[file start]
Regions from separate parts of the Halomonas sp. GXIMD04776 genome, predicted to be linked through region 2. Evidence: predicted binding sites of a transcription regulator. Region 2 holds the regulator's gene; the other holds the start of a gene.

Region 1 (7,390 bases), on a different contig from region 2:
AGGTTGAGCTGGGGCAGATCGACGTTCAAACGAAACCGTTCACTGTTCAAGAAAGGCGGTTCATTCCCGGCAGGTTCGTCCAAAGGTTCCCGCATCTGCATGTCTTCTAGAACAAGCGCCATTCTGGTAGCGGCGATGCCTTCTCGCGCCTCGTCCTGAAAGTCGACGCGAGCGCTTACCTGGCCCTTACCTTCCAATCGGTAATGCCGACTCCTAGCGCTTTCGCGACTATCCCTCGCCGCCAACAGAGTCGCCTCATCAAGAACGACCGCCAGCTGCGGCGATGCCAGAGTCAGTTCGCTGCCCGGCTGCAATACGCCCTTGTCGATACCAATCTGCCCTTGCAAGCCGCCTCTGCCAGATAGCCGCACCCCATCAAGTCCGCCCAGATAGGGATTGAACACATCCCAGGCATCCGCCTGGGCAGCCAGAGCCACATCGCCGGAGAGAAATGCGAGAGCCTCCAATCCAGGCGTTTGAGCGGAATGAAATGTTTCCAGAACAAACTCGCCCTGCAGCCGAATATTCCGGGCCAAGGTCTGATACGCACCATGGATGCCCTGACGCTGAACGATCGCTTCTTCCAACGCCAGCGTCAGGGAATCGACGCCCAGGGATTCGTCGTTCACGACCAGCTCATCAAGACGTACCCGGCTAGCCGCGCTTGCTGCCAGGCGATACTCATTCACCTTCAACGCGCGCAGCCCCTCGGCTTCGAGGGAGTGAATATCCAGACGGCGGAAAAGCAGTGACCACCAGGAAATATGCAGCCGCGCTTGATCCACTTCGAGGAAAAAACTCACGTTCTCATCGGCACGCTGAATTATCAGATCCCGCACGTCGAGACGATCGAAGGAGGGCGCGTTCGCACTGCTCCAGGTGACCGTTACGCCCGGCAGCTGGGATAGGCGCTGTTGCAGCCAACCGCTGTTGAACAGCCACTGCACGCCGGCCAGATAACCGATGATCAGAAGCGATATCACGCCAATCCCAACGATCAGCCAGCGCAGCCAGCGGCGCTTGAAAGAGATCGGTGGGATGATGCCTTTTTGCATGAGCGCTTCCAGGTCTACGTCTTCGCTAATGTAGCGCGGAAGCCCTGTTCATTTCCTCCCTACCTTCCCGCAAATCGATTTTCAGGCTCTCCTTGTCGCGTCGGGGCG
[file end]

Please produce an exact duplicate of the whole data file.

Regions from separate parts of the Halomonas sp. GXIMD04776 genome, predicted to be linked through region 2. Evidence: predicted binding sites of a transcription regulator. Region 2 holds the regulator's gene; the other holds the start of a gene.

Region 1 (7,390 bases), on a different contig from region 2:
AGGTTGAGCTGGGGCAGATCGACGTTCAAACGAAACCGTTCACTGTTCAAGAAAGGCGGTTCATTCCCGGCAGGTTCGTCCAAAGGTTCCCGCATCTGCATGTCTTCTAGAACAAGCGCCATTCTGGTAGCGGCGATGCCTTCTCGCGCCTCGTCCTGAAAGTCGACGCGAGCGCTTACCTGGCCCTTACCTTCCAATCGGTAATGCCGACTCCTAGCGCTTTCGCGACTATCCCTCGCCGCCAACAGAGTCGCCTCATCAAGAACGACCGCCAGCTGCGGCGATGCCAGAGTCAGTTCGCTGCCCGGCTGCAATACGCCCTTGTCGATACCAATCTGCCCTTGCAAGCCGCCTCTGCCAGATAGCCGCACCCCATCAAGTCCGCCCAGATAGGGATTGAACACATCCCAGGCATCCGCCTGGGCAGCCAGAGCCACATCGCCGGAGAGAAATGCGAGAGCCTCCAATCCAGGCGTTTGAGCGGAATGAAATGTTTCCAGAACAAACTCGCCCTGCAGCCGAATATTCCGGGCCAAGGTCTGATACGCACCATGGATGCCCTGACGCTGAACGATCGCTTCTTCCAACGCCAGCGTCAGGGAATCGACGCCCAGGGATTCGTCGTTCACGACCAGCTCATCAAGACGTACCCGGCTAGCCGCGCTTGCTGCCAGGCGATACTCATTCACCTTCAACGCGCGCAGCCCCTCGGCTTCGAGGGAGTGAATATCCAGACGGCGGAAAAGCAGTGACCACCAGGAAATATGCAGCCGCGCTTGATCCACTTCGAGGAAAAAACTCACGTTCTCATCGGCACGCTGAATTATCAGATCCCGCACGTCGAGACGATCGAAGGAGGGCGCGTTCGCACTGCTCCAGGTGACCGTTACGCCCGGCAGCTGGGATAGGCGCTGTTGCAGCCAACCGCTGTTGAACAGCCACTGCACGCCGGCCAGATAACCGATGATCAGAAGCGATATCACGCCAATCCCAACGATCAGCCAGCGCAGCCAGCGGCGCTTGAAAGAGATCGGTGGGATGATGCCTTTTTGCATGAGCGCTTCCAGGTCTACGTCTTCGCTAATGTAGCGCGGAAGCCCTGTTCATTTCCTCCCTACCTTCCCGCAAATCGATTTTCAGGCTCTCCTTGTCGCGTCGGGGCG